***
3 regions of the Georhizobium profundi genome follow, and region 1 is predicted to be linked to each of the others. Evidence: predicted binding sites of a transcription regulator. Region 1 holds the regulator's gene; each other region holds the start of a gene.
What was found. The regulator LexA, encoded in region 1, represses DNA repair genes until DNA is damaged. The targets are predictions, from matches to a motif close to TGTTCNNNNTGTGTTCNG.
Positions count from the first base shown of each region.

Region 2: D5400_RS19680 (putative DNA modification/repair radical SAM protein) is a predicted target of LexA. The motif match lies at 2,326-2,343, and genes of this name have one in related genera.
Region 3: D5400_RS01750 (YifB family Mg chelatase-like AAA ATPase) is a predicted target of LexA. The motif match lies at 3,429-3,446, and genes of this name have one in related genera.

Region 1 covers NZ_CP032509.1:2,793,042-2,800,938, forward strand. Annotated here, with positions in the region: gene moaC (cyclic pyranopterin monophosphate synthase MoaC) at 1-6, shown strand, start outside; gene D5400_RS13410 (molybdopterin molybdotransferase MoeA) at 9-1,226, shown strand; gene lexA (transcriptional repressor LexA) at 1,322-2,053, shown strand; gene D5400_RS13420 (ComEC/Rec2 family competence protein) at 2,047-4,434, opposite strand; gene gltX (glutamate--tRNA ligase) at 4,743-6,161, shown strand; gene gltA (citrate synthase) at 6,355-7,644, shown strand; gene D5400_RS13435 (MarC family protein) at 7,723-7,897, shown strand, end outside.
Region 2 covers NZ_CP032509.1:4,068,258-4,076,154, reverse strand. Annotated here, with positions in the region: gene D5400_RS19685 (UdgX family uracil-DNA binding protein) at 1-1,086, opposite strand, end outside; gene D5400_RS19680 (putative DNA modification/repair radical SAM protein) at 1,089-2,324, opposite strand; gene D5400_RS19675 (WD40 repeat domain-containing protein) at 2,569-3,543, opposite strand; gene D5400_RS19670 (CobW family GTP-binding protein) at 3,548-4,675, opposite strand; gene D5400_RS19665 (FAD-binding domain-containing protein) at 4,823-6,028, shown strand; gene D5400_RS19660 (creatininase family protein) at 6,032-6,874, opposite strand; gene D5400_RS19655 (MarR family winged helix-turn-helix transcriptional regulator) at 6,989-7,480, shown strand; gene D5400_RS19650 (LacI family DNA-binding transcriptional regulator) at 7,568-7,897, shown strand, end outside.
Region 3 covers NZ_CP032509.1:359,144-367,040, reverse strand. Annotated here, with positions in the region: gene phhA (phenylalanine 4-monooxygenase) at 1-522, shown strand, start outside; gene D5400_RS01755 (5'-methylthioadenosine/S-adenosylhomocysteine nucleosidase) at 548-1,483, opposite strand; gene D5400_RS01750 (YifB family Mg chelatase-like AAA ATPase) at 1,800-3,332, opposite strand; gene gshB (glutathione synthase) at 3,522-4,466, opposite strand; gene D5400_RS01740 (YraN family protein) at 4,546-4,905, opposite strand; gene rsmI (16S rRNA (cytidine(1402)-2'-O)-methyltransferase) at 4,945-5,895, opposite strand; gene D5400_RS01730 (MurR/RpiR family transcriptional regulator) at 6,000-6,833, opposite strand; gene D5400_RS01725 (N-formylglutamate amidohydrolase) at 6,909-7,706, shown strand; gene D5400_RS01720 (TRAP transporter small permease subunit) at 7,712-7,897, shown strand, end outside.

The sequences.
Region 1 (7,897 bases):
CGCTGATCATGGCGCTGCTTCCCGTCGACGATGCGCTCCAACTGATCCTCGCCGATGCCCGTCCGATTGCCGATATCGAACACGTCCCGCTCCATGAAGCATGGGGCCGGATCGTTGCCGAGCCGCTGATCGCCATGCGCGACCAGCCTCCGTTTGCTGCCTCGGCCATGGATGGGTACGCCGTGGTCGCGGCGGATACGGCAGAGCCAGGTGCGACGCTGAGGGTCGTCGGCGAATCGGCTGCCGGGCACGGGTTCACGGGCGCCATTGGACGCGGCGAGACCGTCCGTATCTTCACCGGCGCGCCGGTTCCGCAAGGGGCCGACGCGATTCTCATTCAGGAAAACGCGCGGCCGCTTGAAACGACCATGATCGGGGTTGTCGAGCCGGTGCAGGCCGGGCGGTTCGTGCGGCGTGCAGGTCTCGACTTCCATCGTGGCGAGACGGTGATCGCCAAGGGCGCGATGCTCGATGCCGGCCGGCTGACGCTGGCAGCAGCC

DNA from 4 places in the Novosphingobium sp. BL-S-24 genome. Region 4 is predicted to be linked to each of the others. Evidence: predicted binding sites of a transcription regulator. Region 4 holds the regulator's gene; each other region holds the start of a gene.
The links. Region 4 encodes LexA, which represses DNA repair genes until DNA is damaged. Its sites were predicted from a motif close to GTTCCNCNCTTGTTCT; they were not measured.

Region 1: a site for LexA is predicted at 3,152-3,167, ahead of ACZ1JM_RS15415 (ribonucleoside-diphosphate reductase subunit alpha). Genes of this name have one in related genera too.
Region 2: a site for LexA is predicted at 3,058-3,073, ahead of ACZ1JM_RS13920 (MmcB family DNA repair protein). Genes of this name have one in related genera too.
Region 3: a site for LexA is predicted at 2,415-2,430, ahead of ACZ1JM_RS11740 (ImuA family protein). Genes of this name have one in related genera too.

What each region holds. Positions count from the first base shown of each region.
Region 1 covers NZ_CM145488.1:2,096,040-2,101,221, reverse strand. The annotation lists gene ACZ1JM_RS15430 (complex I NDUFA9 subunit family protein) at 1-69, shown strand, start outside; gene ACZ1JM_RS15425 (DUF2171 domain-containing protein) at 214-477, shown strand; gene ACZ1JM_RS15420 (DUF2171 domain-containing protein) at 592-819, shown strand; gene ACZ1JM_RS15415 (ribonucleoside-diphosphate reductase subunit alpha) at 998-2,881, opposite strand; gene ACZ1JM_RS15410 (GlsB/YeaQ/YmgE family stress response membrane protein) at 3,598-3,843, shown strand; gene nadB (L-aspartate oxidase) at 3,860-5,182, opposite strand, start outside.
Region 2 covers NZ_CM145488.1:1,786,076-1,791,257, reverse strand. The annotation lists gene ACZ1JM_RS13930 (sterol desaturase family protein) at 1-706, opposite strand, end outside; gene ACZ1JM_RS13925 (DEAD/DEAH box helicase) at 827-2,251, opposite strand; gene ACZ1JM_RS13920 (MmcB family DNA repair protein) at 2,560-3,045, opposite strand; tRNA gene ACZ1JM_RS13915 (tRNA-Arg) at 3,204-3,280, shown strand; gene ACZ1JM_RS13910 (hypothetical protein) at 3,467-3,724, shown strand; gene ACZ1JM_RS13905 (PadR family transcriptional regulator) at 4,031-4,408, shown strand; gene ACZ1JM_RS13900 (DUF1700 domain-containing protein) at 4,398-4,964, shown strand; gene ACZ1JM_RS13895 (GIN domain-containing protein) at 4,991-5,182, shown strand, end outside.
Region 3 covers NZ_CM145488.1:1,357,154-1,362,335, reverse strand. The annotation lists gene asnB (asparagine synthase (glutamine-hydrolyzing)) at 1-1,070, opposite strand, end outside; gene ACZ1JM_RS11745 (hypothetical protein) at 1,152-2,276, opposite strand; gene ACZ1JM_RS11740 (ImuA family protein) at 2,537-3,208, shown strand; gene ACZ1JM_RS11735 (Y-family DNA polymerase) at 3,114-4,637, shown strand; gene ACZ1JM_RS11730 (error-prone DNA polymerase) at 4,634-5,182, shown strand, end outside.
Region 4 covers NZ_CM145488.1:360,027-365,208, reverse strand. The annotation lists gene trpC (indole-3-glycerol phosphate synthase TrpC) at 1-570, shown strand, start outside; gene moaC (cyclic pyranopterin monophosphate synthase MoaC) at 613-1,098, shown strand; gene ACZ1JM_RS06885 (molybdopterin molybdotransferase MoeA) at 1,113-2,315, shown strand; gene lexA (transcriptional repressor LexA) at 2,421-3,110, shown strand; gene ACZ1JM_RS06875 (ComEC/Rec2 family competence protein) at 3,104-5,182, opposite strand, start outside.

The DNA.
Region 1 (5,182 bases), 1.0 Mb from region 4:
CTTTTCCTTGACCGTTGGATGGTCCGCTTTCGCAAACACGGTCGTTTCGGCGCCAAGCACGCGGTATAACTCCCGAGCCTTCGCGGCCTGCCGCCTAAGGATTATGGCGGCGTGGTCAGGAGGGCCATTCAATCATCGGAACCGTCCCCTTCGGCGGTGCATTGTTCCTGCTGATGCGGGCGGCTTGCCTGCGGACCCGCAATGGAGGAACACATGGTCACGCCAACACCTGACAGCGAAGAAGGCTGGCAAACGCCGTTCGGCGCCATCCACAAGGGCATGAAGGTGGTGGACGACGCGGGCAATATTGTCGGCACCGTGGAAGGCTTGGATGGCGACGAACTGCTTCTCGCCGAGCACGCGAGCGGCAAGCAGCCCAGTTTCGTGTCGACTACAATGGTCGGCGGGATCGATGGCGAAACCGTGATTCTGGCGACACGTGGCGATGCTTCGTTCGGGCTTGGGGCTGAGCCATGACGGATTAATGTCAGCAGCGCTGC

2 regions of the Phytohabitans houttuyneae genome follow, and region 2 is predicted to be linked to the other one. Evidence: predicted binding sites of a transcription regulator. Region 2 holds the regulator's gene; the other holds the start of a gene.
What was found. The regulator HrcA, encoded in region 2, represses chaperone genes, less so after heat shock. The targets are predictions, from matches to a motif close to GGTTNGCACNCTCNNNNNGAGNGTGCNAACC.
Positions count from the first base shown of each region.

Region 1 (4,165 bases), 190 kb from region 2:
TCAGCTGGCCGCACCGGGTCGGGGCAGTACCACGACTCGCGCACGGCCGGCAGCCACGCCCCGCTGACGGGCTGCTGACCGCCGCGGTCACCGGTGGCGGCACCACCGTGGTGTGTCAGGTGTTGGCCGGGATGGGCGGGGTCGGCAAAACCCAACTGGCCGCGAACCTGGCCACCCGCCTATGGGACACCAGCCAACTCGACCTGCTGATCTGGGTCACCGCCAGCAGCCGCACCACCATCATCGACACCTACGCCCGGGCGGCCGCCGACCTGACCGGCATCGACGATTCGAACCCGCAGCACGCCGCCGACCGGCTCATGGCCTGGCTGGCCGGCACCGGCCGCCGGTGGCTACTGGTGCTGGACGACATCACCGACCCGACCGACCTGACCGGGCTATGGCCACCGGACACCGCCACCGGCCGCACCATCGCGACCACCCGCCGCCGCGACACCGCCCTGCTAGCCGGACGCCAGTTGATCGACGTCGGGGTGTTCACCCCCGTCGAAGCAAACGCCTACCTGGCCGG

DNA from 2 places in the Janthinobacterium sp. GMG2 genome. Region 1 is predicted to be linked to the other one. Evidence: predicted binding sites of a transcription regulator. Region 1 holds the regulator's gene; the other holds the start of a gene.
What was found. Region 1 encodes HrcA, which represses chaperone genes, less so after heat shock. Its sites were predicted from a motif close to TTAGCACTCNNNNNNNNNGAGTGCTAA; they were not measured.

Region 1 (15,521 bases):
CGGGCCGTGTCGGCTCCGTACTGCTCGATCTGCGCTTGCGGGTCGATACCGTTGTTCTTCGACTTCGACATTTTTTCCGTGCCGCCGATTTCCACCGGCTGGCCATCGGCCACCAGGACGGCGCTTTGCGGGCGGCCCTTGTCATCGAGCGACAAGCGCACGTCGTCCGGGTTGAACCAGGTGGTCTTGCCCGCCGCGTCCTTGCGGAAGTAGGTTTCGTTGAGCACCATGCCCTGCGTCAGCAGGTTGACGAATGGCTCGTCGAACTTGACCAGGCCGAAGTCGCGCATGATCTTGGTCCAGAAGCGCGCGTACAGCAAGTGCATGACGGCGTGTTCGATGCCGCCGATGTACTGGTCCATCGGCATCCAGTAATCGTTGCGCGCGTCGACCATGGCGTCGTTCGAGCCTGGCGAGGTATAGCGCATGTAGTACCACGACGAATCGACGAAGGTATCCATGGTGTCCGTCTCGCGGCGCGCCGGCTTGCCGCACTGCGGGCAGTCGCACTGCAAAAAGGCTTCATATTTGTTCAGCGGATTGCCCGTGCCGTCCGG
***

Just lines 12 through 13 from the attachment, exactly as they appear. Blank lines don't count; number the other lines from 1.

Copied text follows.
DNA from 4 places in the Novosphingobium sp. BL-S-24 genome. Region 4 is predicted to be linked to each of the others. Evidence: predicted binding sites of a transcription regulator. Region 4 holds the regulator's gene; each other region holds the start of a gene.
The links. Region 4 encodes LexA, which represses DNA repair genes until DNA is damaged. Its sites were predicted from a motif close to GTTCCNCNCTTGTTCT; they were not measured.